Gambling on the Stock Market

There are some people who consider the entire space of equities as akin to gambling. They may have dabbled in it briefly, burnt their fingers in a downturn and exited, having reinforced their initial belief system. Then there are those who understand the difference between long term value investing and the various instruments of trading, such as short term holding, day trading, BTST (buy today sell tomorrow), futures and options etc.

The objective of this article is to try and get into the nuances of these instruments and examine if they are all sheer “gambling”.

To begin with, there is some credence to the belief that the stock market is indeed a form of gambling, especially in certain scenarios. And the reason is that there is only one thing for certain in the stock market.

And that is “Randomness”. (In fact, this is true of the universe as a whole) *

It is impossible for anyone to perfectly predict the future in the stock market. No expert can genuinely do this at an aggregate or individual stock level, however much information they may have. No one can foresee the occurrence of a black swan event. Hence if someone says a scrip is a “sure bet” in x days, then you know they are winging it a little bit. Most experts who appear on TV screens and coffee room discussions are like soothsayers who can look at the circumstances and make a fair guess at what could happen. But that’s about it.

So what we have to work with instead, is “Probability”. (A fairly robust field of study in mathematics)

The thing about probability is that its accuracy vastly improves if you can stretch the period of time over which it operates. This creates the fundamental difference between long term investing and various forms of trading. If you can gather as many complex factors as possible to calculate probability, make a forecast and give it a broad enough swathe of time, then the possibility that the forecasted event will happen within that period becomes fairly high. Only in this scenario, can we seriously start pulling stock investing out of the “gambling” zone.

In short, there is really no alternative to long term value investing in the stock market. One would be well advised to hold at least 80% of one’s portfolio in this space at all times. (5 to 10 years window)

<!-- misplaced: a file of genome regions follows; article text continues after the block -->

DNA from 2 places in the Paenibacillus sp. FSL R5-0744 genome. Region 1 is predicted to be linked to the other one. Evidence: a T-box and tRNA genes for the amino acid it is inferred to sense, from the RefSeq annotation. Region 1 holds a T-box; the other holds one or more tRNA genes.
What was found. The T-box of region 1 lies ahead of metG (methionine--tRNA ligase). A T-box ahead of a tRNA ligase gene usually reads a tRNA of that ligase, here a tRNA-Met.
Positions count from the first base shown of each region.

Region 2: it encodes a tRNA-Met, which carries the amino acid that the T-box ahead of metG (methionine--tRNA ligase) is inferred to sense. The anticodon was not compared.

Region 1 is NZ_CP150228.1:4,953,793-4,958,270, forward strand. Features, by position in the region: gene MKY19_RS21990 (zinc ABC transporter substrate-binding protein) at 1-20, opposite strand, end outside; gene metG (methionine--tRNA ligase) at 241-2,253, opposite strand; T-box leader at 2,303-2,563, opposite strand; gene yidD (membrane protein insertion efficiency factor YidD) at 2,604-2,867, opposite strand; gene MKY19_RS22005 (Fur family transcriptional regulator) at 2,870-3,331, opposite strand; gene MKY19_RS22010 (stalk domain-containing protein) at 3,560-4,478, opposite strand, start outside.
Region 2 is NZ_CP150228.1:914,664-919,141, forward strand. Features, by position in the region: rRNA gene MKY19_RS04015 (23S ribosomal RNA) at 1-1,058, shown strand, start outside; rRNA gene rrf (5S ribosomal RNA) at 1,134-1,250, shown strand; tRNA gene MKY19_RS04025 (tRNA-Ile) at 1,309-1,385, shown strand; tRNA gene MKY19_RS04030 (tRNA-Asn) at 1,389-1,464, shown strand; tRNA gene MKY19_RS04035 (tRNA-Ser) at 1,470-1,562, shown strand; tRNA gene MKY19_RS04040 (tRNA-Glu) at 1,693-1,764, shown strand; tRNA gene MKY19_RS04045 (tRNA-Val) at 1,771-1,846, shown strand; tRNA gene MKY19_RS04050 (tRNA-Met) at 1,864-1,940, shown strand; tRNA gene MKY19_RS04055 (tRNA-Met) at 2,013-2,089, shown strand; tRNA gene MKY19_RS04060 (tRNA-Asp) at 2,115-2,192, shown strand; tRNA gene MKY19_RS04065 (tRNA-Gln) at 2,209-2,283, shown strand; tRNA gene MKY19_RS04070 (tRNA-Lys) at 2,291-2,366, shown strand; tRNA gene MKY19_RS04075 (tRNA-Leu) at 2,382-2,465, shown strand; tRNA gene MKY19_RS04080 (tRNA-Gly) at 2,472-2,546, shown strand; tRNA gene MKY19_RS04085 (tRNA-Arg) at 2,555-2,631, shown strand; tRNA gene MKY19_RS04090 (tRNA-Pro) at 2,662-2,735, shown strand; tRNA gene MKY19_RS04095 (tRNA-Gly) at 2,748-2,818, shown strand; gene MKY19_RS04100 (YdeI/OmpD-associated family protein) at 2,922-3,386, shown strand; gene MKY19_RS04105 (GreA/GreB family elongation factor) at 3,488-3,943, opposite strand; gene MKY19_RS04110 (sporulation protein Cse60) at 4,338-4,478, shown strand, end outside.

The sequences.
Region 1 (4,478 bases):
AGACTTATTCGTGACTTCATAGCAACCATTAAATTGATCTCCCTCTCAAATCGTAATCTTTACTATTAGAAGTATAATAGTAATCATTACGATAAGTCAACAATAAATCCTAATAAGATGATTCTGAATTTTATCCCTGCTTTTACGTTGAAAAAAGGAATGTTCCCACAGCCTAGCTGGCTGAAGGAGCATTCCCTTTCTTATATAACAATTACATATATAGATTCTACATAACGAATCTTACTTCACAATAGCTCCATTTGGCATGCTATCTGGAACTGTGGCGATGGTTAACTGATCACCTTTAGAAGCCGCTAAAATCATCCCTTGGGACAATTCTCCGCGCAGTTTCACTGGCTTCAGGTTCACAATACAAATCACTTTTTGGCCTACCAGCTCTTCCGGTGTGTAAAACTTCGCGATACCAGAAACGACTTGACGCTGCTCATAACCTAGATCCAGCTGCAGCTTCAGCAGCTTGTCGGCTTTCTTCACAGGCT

Conversely, all short term transactions tend to suffer from poor predictability (unless one has insider information). In addition, some short term transactions typically tend to be leveraged (using borrowed money on top of ones own). This means that the ability to hold out is even shorter, bringing it very, very close to gambling.

Does that mean one should avoid all short term instruments like the plague?

Well, not necessarily. My personal belief is that one can ring fence a small corpus and set it aside for trading. This helps satisfy the “greedy gambler” that exists within all of us at some level and prevents the larger portfolio from getting damaged by an uncontrollable urge that takes over at some stage in the market J. To paraphrase Gordon Gecko “Greed is good”… but do make sure it is caged in!

So what are the short term instruments and how do they fare in relative strength to each other? Having accepted that they are all risky propositions, it becomes obvious that one can only manage the degree of risk. This brings us to one of the most important investing insights that is very rarely discussed.

Successful investors always focus on minimizing risk vs possible rewards, not merely managing for maximum gain.

The reason is very simple. Minimizing risk is in our hands to some extent. Driving outcomes is almost completely out of our control. Hence in probability terms, it makes far more sense to minimize risk than try and manage outcomes (or results, profits… whatever we want to call it).

Keeping this in mind, let us look at the various short term options available in the market today. These are my impressions after having dabbled with all of them.

  1. Short term holding or “churning”: A process where one keeps short term price targets, get out when the target is hit and shifts to the next popular stock. Typically within ranges of 1 to 6 months. This tends to be popular with some folks because it gives an illusion of control and keeps you engaged with your portfolio. But there is enough research now to show that constantly buying and selling produces no better returns than a portfolio that is a simple buy and hold over say, 5 or 8 years. In fact it uses up more time, you pay more taxes and very often you make lower returns, because it negates the power of compounding!